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Avobenzone (trade names Parsol® 1789, Eusolex® 9020, Escalol® 517 and others, INCI Butyl Methoxydibenzoylmethane) is an oil soluble ingredient used in sunscreen products to absorb the full spectrum of UVA rays. It is a dibenzoylmethane derivative. Its ability to absorb ultraviolet light over a wider range of wavelengths than many organic sunscreen agents has led to its use in many commercial preparations marketed as "broad spectrum" sunscreens.
Additional recommended knowledge
Avobenzone was patented in 1973 and was approved in the EU in 1978. It was approved by the FDA in 1988. Its use is approved world wide.
Avobenzone has been shown to degrade significantly in light, resulting in less protection over time. The UV-A light in a day of sunlight in a temperate climate is sufficient to break down most of the compound. This degradation can be reduced by using a photostabilizer, like octocrylene. Other photostabilizers include:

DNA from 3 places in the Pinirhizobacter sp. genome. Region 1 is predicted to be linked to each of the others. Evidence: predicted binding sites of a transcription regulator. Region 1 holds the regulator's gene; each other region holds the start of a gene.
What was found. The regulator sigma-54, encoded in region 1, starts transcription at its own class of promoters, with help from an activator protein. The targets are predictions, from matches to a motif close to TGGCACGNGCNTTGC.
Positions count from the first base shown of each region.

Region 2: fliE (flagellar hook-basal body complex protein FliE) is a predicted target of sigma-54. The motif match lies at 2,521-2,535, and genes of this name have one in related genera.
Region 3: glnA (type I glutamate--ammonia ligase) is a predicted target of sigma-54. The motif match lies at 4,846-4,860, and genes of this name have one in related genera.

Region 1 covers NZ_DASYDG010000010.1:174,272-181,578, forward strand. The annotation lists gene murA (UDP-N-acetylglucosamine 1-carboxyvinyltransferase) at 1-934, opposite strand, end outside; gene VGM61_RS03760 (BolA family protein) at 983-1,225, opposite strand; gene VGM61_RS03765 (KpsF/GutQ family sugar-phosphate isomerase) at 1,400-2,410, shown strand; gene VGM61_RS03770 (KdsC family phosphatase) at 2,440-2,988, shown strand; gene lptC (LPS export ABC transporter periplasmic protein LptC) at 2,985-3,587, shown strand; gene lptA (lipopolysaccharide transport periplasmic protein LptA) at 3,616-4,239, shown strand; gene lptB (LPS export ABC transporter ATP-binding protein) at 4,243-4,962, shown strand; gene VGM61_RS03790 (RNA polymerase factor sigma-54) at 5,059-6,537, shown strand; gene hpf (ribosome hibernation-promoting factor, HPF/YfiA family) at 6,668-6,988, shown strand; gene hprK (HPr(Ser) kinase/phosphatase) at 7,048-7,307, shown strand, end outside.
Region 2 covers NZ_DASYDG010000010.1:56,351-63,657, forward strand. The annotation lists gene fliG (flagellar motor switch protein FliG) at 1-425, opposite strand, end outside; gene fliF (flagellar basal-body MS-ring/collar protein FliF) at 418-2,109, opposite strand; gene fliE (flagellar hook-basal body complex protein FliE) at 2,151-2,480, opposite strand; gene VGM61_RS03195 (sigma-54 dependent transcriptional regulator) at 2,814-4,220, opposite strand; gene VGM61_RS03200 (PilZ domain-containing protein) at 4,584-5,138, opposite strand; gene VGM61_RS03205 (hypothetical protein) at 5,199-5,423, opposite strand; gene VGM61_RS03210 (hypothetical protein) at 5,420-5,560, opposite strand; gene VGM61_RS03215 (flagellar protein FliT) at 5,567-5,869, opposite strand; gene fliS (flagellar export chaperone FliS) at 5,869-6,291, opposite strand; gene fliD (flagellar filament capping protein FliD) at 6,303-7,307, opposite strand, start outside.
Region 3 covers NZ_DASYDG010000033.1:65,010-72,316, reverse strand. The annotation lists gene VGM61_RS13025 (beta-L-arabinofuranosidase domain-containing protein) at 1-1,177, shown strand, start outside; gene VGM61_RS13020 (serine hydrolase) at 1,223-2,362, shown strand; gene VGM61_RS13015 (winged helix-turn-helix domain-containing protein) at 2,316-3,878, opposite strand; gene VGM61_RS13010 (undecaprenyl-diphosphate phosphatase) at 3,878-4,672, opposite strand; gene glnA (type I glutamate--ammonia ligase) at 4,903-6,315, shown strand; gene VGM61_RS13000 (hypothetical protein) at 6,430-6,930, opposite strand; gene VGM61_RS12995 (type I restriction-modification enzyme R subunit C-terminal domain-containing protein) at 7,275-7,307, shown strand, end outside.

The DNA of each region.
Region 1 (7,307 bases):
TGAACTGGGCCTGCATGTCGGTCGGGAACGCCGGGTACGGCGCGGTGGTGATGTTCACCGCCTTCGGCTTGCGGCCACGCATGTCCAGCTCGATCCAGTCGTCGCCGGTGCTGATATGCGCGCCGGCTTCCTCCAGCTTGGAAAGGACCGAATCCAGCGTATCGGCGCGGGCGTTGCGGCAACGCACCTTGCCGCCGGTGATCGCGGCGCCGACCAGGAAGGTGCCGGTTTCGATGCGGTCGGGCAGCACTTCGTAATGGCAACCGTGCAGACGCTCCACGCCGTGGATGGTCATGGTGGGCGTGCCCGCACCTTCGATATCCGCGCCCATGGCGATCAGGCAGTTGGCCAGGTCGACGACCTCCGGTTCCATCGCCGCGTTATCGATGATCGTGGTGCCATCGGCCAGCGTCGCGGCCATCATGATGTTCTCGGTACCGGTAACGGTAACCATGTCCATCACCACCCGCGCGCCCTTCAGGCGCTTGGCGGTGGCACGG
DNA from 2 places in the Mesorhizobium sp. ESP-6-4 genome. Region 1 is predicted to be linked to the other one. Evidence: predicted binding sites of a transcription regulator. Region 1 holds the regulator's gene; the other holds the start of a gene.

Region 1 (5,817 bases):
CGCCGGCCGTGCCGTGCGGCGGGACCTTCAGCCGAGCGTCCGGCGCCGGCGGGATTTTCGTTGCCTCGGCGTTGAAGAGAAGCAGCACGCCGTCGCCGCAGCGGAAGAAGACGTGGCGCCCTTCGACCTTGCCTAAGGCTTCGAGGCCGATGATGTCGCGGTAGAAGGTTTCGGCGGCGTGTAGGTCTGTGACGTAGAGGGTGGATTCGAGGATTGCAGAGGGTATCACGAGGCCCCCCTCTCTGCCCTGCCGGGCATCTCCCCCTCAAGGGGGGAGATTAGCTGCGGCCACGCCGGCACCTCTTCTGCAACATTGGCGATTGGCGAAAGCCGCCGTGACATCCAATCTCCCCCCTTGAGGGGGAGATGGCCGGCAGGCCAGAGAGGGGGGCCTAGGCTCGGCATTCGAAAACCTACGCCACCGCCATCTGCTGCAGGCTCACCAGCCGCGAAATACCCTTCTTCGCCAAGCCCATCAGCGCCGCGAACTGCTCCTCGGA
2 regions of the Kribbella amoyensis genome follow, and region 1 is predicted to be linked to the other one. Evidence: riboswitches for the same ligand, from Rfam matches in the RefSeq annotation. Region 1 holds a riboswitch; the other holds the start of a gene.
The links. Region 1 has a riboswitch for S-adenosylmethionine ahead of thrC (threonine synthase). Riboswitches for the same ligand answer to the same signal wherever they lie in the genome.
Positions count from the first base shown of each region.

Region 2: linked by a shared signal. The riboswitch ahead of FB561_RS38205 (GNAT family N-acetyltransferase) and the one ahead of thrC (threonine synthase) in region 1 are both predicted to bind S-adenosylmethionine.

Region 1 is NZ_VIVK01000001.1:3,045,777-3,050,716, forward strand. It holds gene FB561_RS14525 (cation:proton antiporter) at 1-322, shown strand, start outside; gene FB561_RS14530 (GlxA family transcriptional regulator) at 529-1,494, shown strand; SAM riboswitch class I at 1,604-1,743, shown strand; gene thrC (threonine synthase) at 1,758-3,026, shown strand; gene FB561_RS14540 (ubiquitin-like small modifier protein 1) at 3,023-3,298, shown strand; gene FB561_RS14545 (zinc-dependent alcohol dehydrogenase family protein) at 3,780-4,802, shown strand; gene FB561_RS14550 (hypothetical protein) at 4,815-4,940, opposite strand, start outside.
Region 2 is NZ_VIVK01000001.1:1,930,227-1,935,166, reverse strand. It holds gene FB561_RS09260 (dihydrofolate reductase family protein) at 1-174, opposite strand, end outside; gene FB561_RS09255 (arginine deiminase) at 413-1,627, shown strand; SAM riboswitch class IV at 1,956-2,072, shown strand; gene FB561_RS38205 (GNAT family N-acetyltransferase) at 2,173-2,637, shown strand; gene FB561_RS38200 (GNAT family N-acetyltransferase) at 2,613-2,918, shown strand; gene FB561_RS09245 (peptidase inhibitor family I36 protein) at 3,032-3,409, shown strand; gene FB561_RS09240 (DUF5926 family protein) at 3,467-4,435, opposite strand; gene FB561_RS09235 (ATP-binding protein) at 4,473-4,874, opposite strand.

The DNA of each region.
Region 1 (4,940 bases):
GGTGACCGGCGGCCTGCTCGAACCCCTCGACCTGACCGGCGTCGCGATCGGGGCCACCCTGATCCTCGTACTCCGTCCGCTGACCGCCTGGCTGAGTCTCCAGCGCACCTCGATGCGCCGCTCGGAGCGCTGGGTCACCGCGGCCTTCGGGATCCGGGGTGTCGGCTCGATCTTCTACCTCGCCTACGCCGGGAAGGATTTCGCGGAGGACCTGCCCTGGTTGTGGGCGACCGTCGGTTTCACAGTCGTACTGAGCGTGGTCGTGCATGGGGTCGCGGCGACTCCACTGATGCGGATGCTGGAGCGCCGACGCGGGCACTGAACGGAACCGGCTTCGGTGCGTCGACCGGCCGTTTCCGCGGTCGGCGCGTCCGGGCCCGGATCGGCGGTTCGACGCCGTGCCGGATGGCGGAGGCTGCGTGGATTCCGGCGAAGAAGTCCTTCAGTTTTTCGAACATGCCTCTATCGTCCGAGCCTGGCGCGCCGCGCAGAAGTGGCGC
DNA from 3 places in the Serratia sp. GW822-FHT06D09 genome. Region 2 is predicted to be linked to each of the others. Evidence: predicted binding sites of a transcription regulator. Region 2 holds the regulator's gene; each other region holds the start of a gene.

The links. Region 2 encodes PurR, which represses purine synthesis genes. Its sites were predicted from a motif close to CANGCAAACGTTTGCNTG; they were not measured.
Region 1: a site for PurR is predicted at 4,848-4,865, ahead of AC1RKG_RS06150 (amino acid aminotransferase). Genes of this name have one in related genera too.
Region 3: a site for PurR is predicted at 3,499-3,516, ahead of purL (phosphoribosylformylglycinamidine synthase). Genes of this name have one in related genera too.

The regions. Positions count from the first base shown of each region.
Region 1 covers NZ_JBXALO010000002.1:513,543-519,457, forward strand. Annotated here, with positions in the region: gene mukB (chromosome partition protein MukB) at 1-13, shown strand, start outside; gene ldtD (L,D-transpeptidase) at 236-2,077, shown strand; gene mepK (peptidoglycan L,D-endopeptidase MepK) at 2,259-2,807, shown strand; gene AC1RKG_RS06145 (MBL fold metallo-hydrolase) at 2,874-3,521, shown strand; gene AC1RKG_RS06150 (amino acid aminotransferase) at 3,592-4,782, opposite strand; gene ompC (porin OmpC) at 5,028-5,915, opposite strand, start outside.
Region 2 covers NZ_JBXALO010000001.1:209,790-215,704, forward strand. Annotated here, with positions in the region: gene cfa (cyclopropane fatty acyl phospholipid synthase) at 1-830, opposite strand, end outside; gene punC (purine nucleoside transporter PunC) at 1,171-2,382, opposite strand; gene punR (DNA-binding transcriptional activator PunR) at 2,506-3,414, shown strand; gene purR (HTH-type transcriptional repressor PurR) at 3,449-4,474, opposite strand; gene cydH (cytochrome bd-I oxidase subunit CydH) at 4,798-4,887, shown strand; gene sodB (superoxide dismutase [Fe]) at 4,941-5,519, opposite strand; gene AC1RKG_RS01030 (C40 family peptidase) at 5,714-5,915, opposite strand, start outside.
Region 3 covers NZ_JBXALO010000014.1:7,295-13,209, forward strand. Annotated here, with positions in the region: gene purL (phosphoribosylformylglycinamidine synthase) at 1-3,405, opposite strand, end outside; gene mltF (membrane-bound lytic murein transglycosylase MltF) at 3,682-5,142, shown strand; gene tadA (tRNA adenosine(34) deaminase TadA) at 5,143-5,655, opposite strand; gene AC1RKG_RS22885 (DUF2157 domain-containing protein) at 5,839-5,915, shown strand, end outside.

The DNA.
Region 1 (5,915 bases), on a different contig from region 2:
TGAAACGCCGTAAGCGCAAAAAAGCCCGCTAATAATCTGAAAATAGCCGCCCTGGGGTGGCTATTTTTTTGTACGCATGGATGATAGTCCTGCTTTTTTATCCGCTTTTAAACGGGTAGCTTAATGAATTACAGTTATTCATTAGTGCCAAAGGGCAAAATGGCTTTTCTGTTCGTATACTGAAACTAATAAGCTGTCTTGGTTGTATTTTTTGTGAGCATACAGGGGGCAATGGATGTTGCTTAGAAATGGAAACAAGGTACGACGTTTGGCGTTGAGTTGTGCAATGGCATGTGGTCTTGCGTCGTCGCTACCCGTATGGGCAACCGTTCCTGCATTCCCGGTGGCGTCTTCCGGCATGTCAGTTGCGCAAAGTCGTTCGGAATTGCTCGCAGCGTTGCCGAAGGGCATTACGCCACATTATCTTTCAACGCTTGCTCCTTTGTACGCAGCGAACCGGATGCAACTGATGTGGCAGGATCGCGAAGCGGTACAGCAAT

Complexing avobenzone with cyclodextrins may also increase its photostability.
According to some studies, "the most effective sunscreens contain avobenzone and titanium dioxide."  The combination with TiO2 is approved for use in the EU, but in the US the FDA has yet to approve this, stating (in 1997) that "until complete and adequate data have been submitted, the agency has no basis to allow other avobenzone combinations" (containing titanium dioxide). Avobenzone can degrade faster in light in combination with mineral UV absorbers like zinc oxide and titanium dioxide, though with the right coating of the mineral particles this reaction can be reduced. A manganese doped titanium dioxide may be better than undoped titanium dioxide to improve avobenzone's stability.
Avobenzone reacts with minerals to form colored complexes. Manufacturers of avobenzone, like DSM recommend to include a chelator to prevent this from happening. They also recommend to avoid the inclusion of iron and ferric salts, heavy metals, formaldehyde donors and PABA and PABA esters.
The makers of Coppertone advise that avobenzone binds iron and can cause staining of clothes washed in iron-rich water.
Categories: Dermatological preparations | Sunscreening agents
|This article is licensed under the GNU Free Documentation License. It uses material from the Wikipedia article "Avobenzone". A list of authors is available in Wikipedia.|